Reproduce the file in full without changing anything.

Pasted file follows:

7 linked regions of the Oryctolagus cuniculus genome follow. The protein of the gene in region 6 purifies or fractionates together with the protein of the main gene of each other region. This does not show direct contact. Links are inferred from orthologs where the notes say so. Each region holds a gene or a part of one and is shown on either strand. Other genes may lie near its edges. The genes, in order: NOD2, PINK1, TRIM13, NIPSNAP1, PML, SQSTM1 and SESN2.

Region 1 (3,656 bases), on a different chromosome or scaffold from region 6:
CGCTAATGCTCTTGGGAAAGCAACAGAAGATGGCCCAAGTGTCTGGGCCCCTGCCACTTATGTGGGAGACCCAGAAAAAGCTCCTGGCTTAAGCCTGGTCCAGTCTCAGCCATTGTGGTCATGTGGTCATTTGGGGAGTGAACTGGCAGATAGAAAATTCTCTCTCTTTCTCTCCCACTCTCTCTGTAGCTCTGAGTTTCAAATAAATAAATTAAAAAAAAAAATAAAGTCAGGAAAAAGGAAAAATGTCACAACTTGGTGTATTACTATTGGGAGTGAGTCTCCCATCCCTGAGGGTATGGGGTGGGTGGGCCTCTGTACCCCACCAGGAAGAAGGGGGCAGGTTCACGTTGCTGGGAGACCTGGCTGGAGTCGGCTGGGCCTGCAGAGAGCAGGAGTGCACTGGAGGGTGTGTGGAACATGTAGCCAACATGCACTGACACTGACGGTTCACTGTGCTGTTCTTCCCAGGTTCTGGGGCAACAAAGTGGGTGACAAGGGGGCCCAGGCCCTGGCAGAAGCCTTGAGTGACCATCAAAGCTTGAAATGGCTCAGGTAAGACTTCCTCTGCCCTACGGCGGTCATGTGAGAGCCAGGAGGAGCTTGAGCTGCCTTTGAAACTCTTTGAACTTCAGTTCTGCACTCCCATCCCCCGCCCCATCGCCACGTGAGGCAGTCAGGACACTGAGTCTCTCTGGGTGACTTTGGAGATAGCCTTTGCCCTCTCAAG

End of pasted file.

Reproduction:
7 linked regions of the Oryctolagus cuniculus genome follow. The protein of the gene in region 6 purifies or fractionates together with the protein of the main gene of each other region. This does not show direct contact. Links are inferred from orthologs where the notes say so. Each region holds a gene or a part of one and is shown on either strand. Other genes may lie near its edges. The genes, in order: NOD2, PINK1, TRIM13, NIPSNAP1, PML, SQSTM1 and SESN2.

Region 1 (3,656 bases), on a different chromosome or scaffold from region 6:
CGCTAATGCTCTTGGGAAAGCAACAGAAGATGGCCCAAGTGTCTGGGCCCCTGCCACTTATGTGGGAGACCCAGAAAAAGCTCCTGGCTTAAGCCTGGTCCAGTCTCAGCCATTGTGGTCATGTGGTCATTTGGGGAGTGAACTGGCAGATAGAAAATTCTCTCTCTTTCTCTCCCACTCTCTCTGTAGCTCTGAGTTTCAAATAAATAAATTAAAAAAAAAAATAAAGTCAGGAAAAAGGAAAAATGTCACAACTTGGTGTATTACTATTGGGAGTGAGTCTCCCATCCCTGAGGGTATGGGGTGGGTGGGCCTCTGTACCCCACCAGGAAGAAGGGGGCAGGTTCACGTTGCTGGGAGACCTGGCTGGAGTCGGCTGGGCCTGCAGAGAGCAGGAGTGCACTGGAGGGTGTGTGGAACATGTAGCCAACATGCACTGACACTGACGGTTCACTGTGCTGTTCTTCCCAGGTTCTGGGGCAACAAAGTGGGTGACAAGGGGGCCCAGGCCCTGGCAGAAGCCTTGAGTGACCATCAAAGCTTGAAATGGCTCAGGTAAGACTTCCTCTGCCCTACGGCGGTCATGTGAGAGCCAGGAGGAGCTTGAGCTGCCTTTGAAACTCTTTGAACTTCAGTTCTGCACTCCCATCCCCCGCCCCATCGCCACGTGAGGCAGTCAGGACACTGAGTCTCTCTGGGTGACTTTGGAGATAGCCTTTGCCCTCTCAAG